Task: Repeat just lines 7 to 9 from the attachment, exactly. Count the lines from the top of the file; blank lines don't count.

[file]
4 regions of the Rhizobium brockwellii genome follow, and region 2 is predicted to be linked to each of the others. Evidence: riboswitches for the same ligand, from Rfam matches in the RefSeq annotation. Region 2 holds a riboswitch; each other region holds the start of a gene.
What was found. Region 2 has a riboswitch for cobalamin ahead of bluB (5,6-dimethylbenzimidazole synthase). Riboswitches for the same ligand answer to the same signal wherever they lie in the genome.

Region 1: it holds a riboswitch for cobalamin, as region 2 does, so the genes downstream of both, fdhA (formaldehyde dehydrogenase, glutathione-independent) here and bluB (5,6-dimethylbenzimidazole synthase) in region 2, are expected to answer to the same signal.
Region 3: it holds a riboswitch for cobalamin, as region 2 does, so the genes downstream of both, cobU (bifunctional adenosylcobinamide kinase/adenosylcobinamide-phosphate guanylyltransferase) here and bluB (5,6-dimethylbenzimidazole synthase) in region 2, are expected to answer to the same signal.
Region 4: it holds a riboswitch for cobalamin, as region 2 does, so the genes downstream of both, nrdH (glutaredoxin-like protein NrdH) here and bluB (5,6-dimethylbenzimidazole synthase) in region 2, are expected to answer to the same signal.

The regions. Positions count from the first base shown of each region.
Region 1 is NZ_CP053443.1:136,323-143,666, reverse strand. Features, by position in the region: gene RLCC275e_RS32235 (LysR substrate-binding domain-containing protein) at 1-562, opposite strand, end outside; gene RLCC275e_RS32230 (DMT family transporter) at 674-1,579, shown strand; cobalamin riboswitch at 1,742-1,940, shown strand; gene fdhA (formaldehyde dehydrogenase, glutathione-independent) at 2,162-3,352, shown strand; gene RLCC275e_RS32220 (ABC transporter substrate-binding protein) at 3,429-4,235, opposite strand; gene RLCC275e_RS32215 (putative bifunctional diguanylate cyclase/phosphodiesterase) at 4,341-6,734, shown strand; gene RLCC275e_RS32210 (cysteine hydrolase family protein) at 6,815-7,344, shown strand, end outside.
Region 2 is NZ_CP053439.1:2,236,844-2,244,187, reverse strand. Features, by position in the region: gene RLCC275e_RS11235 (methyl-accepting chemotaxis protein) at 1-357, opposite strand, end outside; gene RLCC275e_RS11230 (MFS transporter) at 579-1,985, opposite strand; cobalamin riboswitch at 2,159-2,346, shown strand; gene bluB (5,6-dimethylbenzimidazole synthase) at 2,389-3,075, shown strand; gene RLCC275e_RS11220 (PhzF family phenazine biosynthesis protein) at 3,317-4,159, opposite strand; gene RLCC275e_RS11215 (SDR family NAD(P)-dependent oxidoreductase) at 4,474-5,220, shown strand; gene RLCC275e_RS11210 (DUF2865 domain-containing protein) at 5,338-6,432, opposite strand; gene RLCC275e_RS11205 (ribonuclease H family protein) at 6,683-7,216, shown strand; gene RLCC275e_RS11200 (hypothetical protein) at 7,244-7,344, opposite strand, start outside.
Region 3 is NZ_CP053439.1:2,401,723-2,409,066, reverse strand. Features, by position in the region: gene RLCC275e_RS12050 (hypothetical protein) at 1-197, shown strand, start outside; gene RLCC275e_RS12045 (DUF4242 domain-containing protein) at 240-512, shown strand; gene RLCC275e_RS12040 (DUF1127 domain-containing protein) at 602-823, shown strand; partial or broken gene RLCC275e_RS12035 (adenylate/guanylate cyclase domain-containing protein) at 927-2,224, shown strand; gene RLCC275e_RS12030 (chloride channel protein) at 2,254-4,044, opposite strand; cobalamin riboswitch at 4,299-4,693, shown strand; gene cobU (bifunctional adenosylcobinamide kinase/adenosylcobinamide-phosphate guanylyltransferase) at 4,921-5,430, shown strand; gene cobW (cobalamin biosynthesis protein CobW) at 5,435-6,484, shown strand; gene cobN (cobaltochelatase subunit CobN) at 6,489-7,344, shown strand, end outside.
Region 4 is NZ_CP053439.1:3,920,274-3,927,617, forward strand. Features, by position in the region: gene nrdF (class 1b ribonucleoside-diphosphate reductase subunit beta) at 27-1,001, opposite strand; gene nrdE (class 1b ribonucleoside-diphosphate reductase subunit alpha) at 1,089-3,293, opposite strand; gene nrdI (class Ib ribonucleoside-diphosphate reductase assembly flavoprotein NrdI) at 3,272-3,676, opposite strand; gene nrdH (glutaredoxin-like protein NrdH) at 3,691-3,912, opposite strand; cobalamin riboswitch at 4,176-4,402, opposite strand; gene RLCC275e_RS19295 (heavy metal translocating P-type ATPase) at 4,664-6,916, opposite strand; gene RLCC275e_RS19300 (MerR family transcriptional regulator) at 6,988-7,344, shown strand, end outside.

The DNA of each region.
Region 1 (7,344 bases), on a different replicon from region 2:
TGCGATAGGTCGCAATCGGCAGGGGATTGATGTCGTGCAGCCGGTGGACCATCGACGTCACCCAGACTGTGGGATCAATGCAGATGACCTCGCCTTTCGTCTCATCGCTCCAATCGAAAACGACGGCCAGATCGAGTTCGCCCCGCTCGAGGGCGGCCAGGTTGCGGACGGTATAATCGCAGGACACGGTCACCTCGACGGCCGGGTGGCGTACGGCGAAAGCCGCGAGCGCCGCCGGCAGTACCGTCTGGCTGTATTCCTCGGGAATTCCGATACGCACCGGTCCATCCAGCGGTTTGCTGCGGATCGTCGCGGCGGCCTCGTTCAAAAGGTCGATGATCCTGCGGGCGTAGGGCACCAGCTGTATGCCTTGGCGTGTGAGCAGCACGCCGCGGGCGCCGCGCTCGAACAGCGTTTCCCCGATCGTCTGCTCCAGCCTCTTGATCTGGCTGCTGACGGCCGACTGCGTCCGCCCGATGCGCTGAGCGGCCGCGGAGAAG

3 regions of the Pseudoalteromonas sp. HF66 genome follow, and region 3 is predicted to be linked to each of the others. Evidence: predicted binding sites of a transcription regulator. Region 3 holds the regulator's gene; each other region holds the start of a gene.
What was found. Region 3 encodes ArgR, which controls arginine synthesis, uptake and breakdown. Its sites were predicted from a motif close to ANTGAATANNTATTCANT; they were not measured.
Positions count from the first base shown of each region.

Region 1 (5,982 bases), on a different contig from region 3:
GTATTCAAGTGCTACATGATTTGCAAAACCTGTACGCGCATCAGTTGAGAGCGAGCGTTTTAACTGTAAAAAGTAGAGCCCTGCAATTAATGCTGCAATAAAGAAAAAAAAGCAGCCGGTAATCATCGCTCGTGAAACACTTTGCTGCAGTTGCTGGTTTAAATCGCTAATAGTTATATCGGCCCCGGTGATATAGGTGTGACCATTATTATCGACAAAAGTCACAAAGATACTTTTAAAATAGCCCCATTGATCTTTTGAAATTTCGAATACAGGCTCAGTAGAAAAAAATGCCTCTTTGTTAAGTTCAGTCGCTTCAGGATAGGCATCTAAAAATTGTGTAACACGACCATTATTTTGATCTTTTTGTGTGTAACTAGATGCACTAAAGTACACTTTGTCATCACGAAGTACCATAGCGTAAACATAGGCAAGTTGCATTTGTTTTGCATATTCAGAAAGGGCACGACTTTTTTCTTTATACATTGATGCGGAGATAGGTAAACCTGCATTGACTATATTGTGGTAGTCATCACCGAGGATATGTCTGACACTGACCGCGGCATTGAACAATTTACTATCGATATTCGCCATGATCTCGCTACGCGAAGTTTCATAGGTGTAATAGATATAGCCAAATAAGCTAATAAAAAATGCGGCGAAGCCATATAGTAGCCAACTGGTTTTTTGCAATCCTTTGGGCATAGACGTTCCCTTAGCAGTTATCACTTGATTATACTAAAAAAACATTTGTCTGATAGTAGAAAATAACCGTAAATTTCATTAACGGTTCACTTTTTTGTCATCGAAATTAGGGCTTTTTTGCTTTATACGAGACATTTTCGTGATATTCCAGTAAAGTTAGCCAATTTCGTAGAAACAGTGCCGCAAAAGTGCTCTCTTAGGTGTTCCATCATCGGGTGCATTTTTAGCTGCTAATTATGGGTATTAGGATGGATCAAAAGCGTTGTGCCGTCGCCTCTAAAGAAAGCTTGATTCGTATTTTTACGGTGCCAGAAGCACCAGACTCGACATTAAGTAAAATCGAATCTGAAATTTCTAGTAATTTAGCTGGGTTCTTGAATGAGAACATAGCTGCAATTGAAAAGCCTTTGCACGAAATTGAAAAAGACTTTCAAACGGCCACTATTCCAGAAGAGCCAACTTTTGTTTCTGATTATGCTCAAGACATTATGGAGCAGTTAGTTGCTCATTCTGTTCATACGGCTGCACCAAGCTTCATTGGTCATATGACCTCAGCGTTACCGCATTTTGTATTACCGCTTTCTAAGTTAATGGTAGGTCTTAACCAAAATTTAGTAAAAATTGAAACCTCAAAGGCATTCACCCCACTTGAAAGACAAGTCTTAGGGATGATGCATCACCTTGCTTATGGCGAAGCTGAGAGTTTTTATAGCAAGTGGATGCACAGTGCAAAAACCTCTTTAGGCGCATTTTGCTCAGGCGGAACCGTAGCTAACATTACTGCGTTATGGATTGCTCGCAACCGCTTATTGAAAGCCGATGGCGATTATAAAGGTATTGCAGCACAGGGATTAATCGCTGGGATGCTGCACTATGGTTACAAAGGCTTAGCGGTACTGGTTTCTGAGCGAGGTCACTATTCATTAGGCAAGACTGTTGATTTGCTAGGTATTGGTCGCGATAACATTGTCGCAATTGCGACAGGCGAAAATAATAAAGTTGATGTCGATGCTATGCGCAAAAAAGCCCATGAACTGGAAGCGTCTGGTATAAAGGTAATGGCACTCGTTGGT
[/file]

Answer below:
Region 1 is NZ_CP053443.1:136,323-143,666, reverse strand. Features, by position in the region: gene RLCC275e_RS32235 (LysR substrate-binding domain-containing protein) at 1-562, opposite strand, end outside; gene RLCC275e_RS32230 (DMT family transporter) at 674-1,579, shown strand; cobalamin riboswitch at 1,742-1,940, shown strand; gene fdhA (formaldehyde dehydrogenase, glutathione-independent) at 2,162-3,352, shown strand; gene RLCC275e_RS32220 (ABC transporter substrate-binding protein) at 3,429-4,235, opposite strand; gene RLCC275e_RS32215 (putative bifunctional diguanylate cyclase/phosphodiesterase) at 4,341-6,734, shown strand; gene RLCC275e_RS32210 (cysteine hydrolase family protein) at 6,815-7,344, shown strand, end outside.
Region 2 is NZ_CP053439.1:2,236,844-2,244,187, reverse strand. Features, by position in the region: gene RLCC275e_RS11235 (methyl-accepting chemotaxis protein) at 1-357, opposite strand, end outside; gene RLCC275e_RS11230 (MFS transporter) at 579-1,985, opposite strand; cobalamin riboswitch at 2,159-2,346, shown strand; gene bluB (5,6-dimethylbenzimidazole synthase) at 2,389-3,075, shown strand; gene RLCC275e_RS11220 (PhzF family phenazine biosynthesis protein) at 3,317-4,159, opposite strand; gene RLCC275e_RS11215 (SDR family NAD(P)-dependent oxidoreductase) at 4,474-5,220, shown strand; gene RLCC275e_RS11210 (DUF2865 domain-containing protein) at 5,338-6,432, opposite strand; gene RLCC275e_RS11205 (ribonuclease H family protein) at 6,683-7,216, shown strand; gene RLCC275e_RS11200 (hypothetical protein) at 7,244-7,344, opposite strand, start outside.
Region 3 is NZ_CP053439.1:2,401,723-2,409,066, reverse strand. Features, by position in the region: gene RLCC275e_RS12050 (hypothetical protein) at 1-197, shown strand, start outside; gene RLCC275e_RS12045 (DUF4242 domain-containing protein) at 240-512, shown strand; gene RLCC275e_RS12040 (DUF1127 domain-containing protein) at 602-823, shown strand; partial or broken gene RLCC275e_RS12035 (adenylate/guanylate cyclase domain-containing protein) at 927-2,224, shown strand; gene RLCC275e_RS12030 (chloride channel protein) at 2,254-4,044, opposite strand; cobalamin riboswitch at 4,299-4,693, shown strand; gene cobU (bifunctional adenosylcobinamide kinase/adenosylcobinamide-phosphate guanylyltransferase) at 4,921-5,430, shown strand; gene cobW (cobalamin biosynthesis protein CobW) at 5,435-6,484, shown strand; gene cobN (cobaltochelatase subunit CobN) at 6,489-7,344, shown strand, end outside.